Managing risk in energy supply
NIWA research helps energy producers assess risk and devise risk-management practices. Craig Thompson, Tom Clarkson, and Warren Gray outline some of the ways NIWA contributes.
Risk management is the process of assessing the likely impacts of hazards on things that matter, and finding ways to cope. This broad definition can be applied in many fields of management, from environmental management through to asset and financial management. The aim is to make informed decisions on how to best minimise exposure to the hazards.
An essential aspect of risk management is the process of assessing the risk – what is the chance of some adverse event occurring and what is the magnitude of the effects? For example, concrete hydroelectric dams in New Zealand are subject to a range of natural hazards: flooding is one of the more prominent hazards. Dam spillways are intended to pass floods safely and historically have been designed to cope with a 1-in-500-year flood extreme. If the economic life of a dam is 200 hundred years, there is a 33% chance of at least one 500-year flood within that period. However, if the dam owner is only willing to accept a 10% risk during its lifetime, the spillway needs to be designed to cope with a larger and much less frequent flood event.
Natural hazard risks in the energy sector
How does NIWA help the energy sector in the risk-assessment and management process? Our scientists have undertaken a wide range of risk assessment studies to provide detailed information and tools to assist in effectively managing the risk.
- Design of flood and low-flow studies and the changes in risk due to natural variation in our climate (see 'Climate variability, climate change, and energy').
- Analysis, interpretation, and assessments of risk of severe weather events and other hazards. NIWA undertook a detailed analysis and assessment of the impacts (and risks) of the February 2004 storm over the southwest of the North Island for an electricity lines company.
- Dispersion and modelling studies of gaseous contaminants and particulates from generator exhaust stacks and cooling towers, for both fossil fuels and geothermal sources.
- Assessment of wind and scour risk to power pylons that are affected by flooding and slips (see box below, 'Preventing falling power pylons').
- Surveys of carrying capacity of transmission lines, including:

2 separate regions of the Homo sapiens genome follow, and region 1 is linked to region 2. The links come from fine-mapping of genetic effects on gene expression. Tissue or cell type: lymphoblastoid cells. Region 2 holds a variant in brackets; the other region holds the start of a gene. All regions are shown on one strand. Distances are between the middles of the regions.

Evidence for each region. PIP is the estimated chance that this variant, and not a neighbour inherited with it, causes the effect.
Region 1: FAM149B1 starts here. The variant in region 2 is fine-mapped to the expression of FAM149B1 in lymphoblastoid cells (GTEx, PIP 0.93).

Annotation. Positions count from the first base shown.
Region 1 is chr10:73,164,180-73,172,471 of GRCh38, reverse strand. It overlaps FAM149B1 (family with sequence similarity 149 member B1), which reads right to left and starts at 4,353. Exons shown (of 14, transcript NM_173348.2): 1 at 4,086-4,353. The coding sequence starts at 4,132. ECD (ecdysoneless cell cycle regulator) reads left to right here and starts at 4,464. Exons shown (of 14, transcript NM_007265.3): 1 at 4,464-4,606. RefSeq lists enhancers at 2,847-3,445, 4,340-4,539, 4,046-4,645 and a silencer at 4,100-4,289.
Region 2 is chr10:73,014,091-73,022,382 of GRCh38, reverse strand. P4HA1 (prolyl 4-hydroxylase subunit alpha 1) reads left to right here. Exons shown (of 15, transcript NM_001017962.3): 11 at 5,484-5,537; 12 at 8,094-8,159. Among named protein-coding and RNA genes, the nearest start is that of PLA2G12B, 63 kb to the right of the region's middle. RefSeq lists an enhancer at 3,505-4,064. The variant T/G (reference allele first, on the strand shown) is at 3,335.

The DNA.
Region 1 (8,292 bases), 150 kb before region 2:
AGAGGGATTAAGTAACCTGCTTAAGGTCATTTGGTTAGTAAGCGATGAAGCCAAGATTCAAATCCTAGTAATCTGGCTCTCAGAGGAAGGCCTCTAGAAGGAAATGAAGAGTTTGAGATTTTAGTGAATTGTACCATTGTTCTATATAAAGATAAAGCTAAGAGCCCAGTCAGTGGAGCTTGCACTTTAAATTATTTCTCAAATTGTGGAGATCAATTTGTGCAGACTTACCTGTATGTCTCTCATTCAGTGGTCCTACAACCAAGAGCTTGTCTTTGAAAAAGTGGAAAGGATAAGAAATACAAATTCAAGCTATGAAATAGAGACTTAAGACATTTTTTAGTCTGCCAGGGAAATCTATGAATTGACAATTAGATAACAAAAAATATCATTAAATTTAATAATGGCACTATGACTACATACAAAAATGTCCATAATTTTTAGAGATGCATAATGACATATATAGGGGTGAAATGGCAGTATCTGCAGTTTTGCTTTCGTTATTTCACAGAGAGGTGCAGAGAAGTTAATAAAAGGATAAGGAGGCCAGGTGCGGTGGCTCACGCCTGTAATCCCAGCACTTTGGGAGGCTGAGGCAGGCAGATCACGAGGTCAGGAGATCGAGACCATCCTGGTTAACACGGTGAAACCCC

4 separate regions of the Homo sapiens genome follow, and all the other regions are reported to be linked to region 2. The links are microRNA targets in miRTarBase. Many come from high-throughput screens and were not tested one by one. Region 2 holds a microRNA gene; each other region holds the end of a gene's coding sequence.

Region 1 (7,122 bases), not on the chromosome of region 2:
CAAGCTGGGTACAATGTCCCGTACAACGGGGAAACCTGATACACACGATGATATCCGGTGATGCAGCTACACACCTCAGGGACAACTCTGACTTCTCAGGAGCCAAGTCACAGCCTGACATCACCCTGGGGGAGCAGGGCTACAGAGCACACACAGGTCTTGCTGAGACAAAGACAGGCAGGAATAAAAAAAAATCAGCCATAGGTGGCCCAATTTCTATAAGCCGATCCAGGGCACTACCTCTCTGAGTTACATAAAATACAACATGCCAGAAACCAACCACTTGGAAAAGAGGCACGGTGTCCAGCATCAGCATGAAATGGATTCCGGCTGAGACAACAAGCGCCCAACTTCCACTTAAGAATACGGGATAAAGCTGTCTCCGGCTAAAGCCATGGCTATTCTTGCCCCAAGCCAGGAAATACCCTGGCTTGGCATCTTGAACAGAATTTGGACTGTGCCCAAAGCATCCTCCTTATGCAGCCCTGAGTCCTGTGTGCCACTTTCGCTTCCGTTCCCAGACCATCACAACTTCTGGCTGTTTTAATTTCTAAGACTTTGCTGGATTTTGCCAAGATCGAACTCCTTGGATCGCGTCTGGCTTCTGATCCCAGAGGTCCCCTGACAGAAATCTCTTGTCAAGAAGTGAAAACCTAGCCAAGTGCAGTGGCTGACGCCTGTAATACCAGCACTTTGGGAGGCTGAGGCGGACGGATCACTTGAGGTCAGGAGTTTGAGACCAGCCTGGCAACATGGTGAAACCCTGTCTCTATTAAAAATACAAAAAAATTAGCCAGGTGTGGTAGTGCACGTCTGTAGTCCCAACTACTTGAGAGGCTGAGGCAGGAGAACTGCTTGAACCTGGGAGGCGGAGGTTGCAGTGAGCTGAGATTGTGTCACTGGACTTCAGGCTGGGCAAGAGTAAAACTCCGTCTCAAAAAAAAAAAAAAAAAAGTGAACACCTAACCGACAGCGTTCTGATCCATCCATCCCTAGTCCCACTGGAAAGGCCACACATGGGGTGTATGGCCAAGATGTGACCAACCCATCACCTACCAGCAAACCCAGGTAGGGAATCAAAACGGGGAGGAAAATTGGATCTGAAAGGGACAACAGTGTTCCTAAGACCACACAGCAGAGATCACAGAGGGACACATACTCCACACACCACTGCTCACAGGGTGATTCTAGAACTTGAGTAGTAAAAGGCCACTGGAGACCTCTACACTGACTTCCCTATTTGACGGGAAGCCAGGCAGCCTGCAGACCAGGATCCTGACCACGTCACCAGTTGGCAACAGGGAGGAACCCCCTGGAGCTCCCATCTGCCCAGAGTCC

- studies to identify when and where extreme high temperature conditions could potentially affect the supply of electricity along transmission lines;
- meteorological monitoring support for aerial surveys along transmission lines (see box below, 'Supporting surveys of transmission lines').
Including risk assessment in energy planning and operations helps to ensure resilience to natural hazards and continuity of energy supply.
Risk: the chance that an adverse event will happen and the impact of that event. Risk = Probability x Impact
Impact: the effect of an adverse event.
Risk management: the process of assessing risk and determining how best to manage it.
Risk assessment: the process of assessing the magnitude of the potential loss, and the probability that the loss will occur.
NIWA scientists have created a risk-assessment tool for Transpower to identify which power pylons are most at risk from flooding and slipping. For example, a pylon on a steep grassy slope is more at risk from slipping and scouring than one on a flat, tree-covered hilltop. Similarly, a pylon that stands on the flood plain of a major river is more at risk than one well away from any watercourses.
The risk-assessment tool combines information about land cover (grass or trees), hill slope, proximity to rivers, and the size of the rivers. It uses GIS (geographical information system) layers so the different aspects can be mapped, and the risk to each pylon around the country assessed. Pylons are categorised as to how extreme each of these parameters are, and then ranked in order of risk. The system was evaluated by comparing its results at pylons already known to be at risk.
NIWA has provided meteorological support for Transpower’s aerial surveys of its high-voltage transmission lines. Since higher currents increase the temperature and the sag of the lines, the surveys determined the precise location of the lines relative to the ground and vegetation and estimated the maximum current capacity of the lines.
Specialist aerial laser surveying companies carried out the helicopter-based surveys. The exact position of the electrical conductors depends not only on expansion due to heating from electrical current, but also on heating by sunlight and cooling by wind. With the requirement for the weather to be known at every cable span as the survey helicopter passes, NIWA provided meteorological support for the surveyors by making measurements every 10 or 20 kilometres along the survey route. The data collected were used for high-resolution 3D meteorological modelling for each of the cable spans being surveyed.
Craig Thompson is group manager for NIWA’s Climate Services. Dr Tom Clarkson works with atmospheric emissions, and Dr Warren Gray works in meteorology and remote sensing. They are all based at NIWA in Wellington.